Mayhem. Burzum. Black Metal. Black Circle. Church burnings. These are the keywords that define Jonas Åkerlund’s drama “Lords of Chaos”, a movie that focuses on the beginnings of the Norwegian Black Metal scene in the early 90s’, and the wave of violence that shaped and defined this aesthetic movement. So, is this a cult movie or just a mockery of those influential years?
It’s something in between, as it details those horrific and violent events while feeling a bit easy-going at times. Basically, the movie revolves around one man’s vision for brutality and evil, and another man’s brutal and evil actions, and the dynamics between the two of them, though opinions seem to be divided, with the majority of people not liking “Lords of Chaos” so much. In all honesty, this could have been a far better movie than it actually is. I mean the title fits the subject matter and there is such a compelling story to tell, but unfortunately the movie turns reality into shock value, and as such some scenes fall a bit flat. But then again, that is black metal for you. Also, the voice overs, especially, ruin the magic of the movie by explaining too much of what should have been obvious (or at least they ruined it for me). This technique works wonderfully on Mr. Robot but it doesn’t work at all here, simply because the monologue in itself is badly written. Would Euronymous have liked to have his life depicted with voice overs? Probably not.
Nonetheless it has some redeeming qualities in the main performances of Rory Culkin and Emory Cohen who embody two of the most recognizable figures of Black Metal – Euronymous and Varg respectively. As pointed out earlier it’s the relationship between them that is the driving force of the second and third part of the movie, but more on this later. The first part is dominated by the mysterious character known to the public as Dead, and his obsession with death and his desire to actually be dead (all those moments when he was goading Euronymous to shoot him make sense in retrospect) are quite riveting, thus making for a rather somber beginning. Dead’s suicide is the first serious event that the movie tackles and it does so in a very straightforward yet tragic way, his end being accompanied only by a voicemail from his father. Also it is the only part of the movie we see the band actually performing on stage. True enough, a bit later we see Mayhem in the recording studio, but the feeling is not the same as earlier. Furthermore, the other two murders shown in the movie (Faust killing someone who followed him out of a bar, as well as the murder of Euronymous) just fall flat and may even seem a bit comical.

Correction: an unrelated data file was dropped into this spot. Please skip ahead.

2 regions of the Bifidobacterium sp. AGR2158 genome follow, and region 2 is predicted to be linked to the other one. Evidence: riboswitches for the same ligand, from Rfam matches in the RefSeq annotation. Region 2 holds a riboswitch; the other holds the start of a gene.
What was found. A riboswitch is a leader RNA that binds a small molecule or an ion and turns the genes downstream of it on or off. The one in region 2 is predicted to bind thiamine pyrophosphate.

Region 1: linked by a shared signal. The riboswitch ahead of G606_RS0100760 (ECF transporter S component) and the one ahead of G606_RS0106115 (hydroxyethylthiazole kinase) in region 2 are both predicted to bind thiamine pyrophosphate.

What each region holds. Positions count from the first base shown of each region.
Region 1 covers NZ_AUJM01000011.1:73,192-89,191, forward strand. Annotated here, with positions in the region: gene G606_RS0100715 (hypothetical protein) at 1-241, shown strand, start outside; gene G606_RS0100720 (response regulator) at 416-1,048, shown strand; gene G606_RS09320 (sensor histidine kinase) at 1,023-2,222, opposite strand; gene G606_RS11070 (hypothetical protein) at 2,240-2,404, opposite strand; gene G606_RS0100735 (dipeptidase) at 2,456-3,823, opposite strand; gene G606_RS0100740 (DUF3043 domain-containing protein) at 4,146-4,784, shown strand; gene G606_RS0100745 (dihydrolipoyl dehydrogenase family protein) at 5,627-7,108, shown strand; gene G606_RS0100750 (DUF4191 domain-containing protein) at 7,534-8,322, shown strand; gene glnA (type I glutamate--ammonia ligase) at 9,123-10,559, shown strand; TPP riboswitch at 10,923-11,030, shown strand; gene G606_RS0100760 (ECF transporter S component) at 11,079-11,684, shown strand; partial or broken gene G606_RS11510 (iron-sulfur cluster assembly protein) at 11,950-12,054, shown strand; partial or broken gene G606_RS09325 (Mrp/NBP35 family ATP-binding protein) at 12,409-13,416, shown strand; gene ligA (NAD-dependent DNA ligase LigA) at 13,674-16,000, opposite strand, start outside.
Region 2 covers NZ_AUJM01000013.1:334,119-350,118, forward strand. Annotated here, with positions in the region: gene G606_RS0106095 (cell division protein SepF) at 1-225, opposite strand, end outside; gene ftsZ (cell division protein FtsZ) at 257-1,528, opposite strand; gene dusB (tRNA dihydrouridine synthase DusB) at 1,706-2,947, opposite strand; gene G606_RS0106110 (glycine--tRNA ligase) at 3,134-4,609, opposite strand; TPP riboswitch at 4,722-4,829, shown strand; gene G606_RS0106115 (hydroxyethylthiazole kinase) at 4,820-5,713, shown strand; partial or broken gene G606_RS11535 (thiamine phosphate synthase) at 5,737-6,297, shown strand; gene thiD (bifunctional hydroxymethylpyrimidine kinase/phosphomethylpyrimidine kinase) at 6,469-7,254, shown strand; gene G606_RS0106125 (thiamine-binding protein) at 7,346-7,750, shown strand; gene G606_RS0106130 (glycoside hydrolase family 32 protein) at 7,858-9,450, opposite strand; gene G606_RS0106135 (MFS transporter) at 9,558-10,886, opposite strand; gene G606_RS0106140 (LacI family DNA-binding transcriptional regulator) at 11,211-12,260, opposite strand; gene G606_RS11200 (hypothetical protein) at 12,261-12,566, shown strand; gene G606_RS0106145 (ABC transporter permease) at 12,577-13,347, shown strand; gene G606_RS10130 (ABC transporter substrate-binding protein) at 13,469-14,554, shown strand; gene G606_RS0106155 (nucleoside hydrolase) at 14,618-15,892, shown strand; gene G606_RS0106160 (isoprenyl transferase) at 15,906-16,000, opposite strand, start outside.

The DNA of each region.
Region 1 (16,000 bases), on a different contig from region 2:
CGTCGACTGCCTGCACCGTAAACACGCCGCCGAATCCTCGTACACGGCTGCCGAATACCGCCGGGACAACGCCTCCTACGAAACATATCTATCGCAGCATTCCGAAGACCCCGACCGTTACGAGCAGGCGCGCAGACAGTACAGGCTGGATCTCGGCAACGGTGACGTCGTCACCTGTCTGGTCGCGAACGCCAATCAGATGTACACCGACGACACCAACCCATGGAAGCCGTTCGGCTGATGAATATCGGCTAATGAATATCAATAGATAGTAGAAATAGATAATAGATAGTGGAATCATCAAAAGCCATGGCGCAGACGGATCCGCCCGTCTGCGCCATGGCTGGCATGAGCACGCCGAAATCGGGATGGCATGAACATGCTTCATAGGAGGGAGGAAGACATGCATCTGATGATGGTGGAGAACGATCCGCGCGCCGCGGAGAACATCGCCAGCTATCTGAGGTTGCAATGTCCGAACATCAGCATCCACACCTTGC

On a serious note the church burnings, and the subsequent police investigations and media coverage, are depicted with gravitas while Euronymous’ struggle to make his band and business successful add the necessary dose of emotion to the storyline. He is just a teen trying to make it in the ruthless music business at all costs, and as such, some of decisions may not have been the wisest possible, though they did shape the Norwegian black metal scene. On the other hand, Emory Cohen’s character’s progression from shy fan to violent mastermind is both fascinating and harrowing to watch, and overall his performance stands out the strongest throughout the movie, as he brings intensity and drama to most of his scenes. During a church burning scene he just watches and smiles at his work, very pleased with himself, making that particular scene extra dramatic and intense.
Overall, I don’t think this movie does justice to the bloody history of 1990s’ Norway, even though it is based on ‘truth, lies, and what actually happened’. Is it worth seeing, though? I would say ‘yes’ because it is a page of metal history, even if some scenes may seem superficial and some plotlines may be depthless.
Though made about infamous metal legends, the movie may appeal to many others (non-metal fans) as well. For a more in-depth and detailed take on these events, I suggest the 2008 documentary “Until the light takes us”, if not “Lords of Chaos” will give the watcher some insight into what and why it happened the way it did, trivial and cheesy as this insight may be.
Rating: 7 / 10
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